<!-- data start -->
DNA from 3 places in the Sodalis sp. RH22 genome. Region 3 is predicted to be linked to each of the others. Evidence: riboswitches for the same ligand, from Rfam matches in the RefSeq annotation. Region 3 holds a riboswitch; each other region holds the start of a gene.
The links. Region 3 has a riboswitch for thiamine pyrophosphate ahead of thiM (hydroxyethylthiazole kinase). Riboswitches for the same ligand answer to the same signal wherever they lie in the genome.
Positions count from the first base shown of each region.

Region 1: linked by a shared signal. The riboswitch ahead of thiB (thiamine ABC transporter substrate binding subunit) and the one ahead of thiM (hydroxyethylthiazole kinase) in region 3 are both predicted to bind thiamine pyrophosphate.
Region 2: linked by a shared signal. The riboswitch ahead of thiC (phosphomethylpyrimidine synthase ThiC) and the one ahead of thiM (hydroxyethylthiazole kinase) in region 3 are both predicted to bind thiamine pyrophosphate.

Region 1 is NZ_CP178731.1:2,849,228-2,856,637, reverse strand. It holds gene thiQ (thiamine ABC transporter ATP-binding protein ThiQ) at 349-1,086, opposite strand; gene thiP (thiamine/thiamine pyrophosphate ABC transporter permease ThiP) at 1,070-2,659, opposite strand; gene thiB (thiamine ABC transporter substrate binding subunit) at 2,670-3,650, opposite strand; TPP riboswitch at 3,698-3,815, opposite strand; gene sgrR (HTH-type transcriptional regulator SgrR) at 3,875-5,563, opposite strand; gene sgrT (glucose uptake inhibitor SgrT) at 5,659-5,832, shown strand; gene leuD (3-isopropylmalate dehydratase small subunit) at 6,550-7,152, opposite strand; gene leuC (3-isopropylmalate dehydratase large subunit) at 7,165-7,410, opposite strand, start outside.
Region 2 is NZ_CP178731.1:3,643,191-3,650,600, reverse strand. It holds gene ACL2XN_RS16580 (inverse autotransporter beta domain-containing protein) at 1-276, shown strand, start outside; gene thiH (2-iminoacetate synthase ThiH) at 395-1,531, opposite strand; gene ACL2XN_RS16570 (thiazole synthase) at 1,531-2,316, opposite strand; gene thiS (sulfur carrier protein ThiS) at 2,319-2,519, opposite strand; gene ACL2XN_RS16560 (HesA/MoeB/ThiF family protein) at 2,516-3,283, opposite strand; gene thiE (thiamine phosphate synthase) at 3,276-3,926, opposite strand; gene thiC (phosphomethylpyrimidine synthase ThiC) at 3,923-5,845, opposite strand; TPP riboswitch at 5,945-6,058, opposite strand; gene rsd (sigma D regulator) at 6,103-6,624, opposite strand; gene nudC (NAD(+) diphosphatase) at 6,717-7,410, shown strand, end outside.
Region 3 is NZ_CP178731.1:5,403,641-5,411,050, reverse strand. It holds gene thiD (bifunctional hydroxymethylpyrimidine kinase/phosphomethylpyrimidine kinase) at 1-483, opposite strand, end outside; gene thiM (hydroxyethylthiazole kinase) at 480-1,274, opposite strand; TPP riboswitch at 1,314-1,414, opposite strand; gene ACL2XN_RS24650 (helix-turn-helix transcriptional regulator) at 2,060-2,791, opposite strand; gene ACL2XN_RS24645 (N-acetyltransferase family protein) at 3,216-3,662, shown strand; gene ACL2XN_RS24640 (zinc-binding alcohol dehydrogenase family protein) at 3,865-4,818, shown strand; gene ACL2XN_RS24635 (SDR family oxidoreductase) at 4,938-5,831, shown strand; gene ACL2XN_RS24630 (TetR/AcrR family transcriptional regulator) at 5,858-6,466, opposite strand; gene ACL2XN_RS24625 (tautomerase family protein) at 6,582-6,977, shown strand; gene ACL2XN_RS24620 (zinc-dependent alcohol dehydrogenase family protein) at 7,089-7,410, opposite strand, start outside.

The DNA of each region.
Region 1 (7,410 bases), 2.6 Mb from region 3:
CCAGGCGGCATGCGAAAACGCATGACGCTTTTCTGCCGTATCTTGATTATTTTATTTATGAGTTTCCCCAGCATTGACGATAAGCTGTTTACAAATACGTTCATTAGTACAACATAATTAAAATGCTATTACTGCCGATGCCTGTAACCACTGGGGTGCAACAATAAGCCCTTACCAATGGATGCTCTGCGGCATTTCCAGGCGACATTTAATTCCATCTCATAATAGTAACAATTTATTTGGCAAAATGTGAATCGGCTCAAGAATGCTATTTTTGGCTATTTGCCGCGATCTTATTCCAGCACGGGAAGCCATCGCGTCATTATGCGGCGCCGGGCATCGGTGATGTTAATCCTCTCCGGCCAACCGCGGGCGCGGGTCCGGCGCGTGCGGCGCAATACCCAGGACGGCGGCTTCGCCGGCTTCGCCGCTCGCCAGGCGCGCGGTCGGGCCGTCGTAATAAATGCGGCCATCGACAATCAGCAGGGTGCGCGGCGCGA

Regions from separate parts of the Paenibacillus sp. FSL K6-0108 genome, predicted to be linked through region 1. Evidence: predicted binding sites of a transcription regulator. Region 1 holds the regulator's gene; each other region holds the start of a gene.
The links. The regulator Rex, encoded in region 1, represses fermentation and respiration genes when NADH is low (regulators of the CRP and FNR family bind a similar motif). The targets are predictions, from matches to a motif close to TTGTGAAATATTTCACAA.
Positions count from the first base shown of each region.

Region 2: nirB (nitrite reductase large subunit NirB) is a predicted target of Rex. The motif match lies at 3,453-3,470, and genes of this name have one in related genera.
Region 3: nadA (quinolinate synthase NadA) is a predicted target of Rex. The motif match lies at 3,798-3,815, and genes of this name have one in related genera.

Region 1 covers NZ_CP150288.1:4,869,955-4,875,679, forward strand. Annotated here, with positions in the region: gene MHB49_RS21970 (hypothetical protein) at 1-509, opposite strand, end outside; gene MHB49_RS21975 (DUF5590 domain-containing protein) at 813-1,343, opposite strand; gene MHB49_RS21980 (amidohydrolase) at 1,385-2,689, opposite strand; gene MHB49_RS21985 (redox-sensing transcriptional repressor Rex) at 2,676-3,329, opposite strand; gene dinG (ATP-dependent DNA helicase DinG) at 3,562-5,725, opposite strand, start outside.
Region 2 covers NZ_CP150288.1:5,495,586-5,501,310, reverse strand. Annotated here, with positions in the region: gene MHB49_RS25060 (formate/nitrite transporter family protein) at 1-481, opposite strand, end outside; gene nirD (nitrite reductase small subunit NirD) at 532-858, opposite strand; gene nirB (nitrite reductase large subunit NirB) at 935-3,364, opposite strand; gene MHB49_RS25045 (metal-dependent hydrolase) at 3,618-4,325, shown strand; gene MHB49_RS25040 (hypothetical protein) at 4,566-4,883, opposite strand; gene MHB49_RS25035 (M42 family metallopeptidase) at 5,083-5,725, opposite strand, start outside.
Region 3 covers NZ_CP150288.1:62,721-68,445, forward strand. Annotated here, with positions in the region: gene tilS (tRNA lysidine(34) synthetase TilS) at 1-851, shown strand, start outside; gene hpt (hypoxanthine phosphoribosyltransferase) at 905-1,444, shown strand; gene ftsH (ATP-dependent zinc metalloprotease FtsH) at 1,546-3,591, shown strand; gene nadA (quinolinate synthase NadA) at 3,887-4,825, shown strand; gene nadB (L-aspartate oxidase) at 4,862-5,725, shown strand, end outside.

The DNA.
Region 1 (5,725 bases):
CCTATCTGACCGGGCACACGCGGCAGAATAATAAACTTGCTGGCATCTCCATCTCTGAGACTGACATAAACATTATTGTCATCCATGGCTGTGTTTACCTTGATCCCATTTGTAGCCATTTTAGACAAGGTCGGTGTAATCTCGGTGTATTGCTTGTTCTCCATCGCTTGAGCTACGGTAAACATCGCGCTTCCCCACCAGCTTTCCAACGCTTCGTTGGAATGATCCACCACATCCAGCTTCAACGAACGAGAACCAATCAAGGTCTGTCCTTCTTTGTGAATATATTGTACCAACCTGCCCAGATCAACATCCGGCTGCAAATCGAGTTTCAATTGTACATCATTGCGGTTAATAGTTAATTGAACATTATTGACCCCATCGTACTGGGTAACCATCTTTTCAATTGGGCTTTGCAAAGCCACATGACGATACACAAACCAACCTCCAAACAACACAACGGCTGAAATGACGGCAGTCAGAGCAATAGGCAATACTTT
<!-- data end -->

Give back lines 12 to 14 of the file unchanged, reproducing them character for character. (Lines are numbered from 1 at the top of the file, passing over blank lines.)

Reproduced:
Regions from separate parts of the Paenibacillus sp. FSL K6-0108 genome, predicted to be linked through region 1. Evidence: predicted binding sites of a transcription regulator. Region 1 holds the regulator's gene; each other region holds the start of a gene.
The links. The regulator Rex, encoded in region 1, represses fermentation and respiration genes when NADH is low (regulators of the CRP and FNR family bind a similar motif). The targets are predictions, from matches to a motif close to TTGTGAAATATTTCACAA.
Positions count from the first base shown of each region.